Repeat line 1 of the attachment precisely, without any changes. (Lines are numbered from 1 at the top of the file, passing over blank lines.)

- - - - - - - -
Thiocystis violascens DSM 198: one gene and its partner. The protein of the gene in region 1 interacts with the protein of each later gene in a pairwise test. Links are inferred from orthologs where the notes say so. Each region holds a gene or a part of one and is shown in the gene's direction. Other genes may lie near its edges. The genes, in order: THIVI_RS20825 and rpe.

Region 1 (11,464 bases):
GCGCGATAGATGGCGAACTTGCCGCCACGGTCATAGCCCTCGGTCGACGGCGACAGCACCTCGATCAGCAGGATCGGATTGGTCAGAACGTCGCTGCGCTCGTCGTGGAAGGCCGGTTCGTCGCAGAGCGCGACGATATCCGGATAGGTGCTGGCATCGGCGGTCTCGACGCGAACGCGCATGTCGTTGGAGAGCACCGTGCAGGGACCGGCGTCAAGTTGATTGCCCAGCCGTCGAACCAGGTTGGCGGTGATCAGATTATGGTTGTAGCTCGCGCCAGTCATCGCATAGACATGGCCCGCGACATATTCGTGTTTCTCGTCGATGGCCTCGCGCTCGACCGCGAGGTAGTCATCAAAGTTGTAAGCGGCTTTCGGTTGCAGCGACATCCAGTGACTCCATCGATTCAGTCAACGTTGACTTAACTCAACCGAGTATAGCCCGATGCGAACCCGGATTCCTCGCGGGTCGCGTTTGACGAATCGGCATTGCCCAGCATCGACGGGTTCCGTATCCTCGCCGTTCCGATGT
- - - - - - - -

Thiocystis violascens DSM 198: one gene and its partner. The protein of the gene in region 1 interacts with the protein of each later gene in a pairwise test. Links are inferred from orthologs where the notes say so. Each region holds a gene or a part of one and is shown in the gene's direction. Other genes may lie near its edges. The genes, in order: THIVI_RS20825 and rpe.